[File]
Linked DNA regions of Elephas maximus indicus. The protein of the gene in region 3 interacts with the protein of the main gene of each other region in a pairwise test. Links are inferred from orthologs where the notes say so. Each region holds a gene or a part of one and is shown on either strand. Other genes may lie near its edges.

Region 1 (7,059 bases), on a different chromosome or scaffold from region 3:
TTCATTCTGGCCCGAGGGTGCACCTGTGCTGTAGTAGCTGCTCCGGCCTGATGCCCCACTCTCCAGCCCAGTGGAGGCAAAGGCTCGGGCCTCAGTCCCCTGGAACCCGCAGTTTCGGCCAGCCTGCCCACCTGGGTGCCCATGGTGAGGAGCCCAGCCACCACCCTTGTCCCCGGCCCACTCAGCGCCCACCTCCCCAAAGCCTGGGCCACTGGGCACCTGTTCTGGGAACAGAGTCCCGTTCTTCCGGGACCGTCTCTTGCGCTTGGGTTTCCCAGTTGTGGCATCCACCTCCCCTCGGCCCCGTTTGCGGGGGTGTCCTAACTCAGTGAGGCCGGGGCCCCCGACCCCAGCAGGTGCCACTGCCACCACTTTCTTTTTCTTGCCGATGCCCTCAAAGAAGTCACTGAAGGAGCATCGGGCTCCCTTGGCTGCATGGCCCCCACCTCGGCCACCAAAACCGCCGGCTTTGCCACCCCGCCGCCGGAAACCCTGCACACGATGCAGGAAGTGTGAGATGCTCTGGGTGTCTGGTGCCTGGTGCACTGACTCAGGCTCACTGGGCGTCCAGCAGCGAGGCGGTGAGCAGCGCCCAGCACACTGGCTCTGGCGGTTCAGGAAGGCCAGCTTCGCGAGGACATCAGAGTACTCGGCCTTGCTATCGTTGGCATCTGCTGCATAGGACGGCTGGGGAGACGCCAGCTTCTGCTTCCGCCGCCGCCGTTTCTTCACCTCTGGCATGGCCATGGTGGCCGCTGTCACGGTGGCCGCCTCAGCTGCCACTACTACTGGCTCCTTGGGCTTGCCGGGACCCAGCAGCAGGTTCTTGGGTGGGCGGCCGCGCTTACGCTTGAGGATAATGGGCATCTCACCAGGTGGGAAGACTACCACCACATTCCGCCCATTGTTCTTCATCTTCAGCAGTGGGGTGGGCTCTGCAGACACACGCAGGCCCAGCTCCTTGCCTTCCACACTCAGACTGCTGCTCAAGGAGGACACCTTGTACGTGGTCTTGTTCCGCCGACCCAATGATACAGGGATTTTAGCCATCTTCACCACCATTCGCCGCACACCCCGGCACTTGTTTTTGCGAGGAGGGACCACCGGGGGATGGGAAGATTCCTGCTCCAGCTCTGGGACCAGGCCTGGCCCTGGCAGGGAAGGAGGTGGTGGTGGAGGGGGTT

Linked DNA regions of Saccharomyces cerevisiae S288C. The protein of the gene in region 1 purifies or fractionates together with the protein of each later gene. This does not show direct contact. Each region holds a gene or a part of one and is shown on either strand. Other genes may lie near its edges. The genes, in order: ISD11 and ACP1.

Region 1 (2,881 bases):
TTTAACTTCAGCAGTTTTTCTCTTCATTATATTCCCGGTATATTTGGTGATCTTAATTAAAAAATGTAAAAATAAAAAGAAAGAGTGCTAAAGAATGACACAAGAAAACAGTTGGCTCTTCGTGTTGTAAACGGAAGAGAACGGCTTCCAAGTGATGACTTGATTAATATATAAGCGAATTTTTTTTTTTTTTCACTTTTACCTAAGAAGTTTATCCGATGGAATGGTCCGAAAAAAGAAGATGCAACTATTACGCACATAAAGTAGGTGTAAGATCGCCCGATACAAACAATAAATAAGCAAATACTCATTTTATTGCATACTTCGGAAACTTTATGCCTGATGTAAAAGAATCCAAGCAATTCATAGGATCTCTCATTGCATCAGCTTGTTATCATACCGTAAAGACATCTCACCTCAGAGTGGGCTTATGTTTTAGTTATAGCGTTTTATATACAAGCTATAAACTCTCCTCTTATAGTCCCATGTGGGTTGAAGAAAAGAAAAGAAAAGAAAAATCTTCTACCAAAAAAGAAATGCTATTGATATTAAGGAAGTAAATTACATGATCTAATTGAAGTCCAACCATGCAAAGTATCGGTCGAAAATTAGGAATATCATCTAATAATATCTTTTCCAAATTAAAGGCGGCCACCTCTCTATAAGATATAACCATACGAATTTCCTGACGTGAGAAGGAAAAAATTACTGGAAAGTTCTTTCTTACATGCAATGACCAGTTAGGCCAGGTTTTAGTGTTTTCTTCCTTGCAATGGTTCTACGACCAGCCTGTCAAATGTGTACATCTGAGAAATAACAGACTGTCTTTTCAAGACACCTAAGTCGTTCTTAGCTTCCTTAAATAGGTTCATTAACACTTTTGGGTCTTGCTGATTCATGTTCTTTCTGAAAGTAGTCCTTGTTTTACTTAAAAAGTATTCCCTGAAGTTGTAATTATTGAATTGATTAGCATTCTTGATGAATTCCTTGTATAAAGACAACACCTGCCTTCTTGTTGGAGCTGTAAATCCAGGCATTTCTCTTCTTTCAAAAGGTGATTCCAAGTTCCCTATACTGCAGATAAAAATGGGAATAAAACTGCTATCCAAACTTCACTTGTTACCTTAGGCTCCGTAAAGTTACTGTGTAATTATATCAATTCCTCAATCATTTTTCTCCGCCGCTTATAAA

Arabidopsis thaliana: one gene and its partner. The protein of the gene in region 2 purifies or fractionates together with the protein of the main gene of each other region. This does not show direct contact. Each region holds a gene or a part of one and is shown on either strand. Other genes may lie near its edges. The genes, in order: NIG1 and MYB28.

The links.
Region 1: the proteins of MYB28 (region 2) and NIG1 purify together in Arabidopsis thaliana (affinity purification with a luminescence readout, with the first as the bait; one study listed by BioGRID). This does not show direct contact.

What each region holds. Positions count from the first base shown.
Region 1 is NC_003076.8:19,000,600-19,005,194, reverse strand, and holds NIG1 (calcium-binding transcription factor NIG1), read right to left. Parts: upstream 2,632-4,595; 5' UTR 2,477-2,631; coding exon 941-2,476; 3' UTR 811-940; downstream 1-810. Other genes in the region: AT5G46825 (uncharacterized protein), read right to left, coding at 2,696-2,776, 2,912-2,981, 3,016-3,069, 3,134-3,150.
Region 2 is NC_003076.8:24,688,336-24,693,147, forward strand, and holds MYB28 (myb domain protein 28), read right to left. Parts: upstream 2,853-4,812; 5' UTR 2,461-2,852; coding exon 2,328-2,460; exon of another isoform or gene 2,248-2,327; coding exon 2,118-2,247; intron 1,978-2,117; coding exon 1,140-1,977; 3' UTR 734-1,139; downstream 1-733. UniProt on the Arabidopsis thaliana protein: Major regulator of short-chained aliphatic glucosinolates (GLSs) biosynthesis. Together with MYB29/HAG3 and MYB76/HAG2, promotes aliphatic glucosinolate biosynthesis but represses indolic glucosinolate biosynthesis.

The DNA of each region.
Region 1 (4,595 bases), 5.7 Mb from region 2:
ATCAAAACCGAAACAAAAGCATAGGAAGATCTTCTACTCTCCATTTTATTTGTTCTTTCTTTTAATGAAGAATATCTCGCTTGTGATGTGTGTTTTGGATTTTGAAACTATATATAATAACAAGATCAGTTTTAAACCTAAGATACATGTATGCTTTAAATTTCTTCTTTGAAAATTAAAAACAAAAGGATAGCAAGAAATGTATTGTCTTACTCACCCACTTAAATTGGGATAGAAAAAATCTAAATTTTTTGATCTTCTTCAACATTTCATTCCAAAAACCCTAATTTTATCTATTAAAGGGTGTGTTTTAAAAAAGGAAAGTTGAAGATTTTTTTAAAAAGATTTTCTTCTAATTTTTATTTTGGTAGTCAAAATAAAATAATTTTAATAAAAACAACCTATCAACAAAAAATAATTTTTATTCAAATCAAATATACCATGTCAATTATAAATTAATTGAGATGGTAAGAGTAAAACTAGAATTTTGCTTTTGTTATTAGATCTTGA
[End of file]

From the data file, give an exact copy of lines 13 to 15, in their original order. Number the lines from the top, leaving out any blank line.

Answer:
The DNA of each region.
Region 1 (4,595 bases), 5.7 Mb from region 2:
ATCAAAACCGAAACAAAAGCATAGGAAGATCTTCTACTCTCCATTTTATTTGTTCTTTCTTTTAATGAAGAATATCTCGCTTGTGATGTGTGTTTTGGATTTTGAAACTATATATAATAACAAGATCAGTTTTAAACCTAAGATACATGTATGCTTTAAATTTCTTCTTTGAAAATTAAAAACAAAAGGATAGCAAGAAATGTATTGTCTTACTCACCCACTTAAATTGGGATAGAAAAAATCTAAATTTTTTGATCTTCTTCAACATTTCATTCCAAAAACCCTAATTTTATCTATTAAAGGGTGTGTTTTAAAAAAGGAAAGTTGAAGATTTTTTTAAAAAGATTTTCTTCTAATTTTTATTTTGGTAGTCAAAATAAAATAATTTTAATAAAAACAACCTATCAACAAAAAATAATTTTTATTCAAATCAAATATACCATGTCAATTATAAATTAATTGAGATGGTAAGAGTAAAACTAGAATTTTGCTTTTGTTATTAGATCTTGA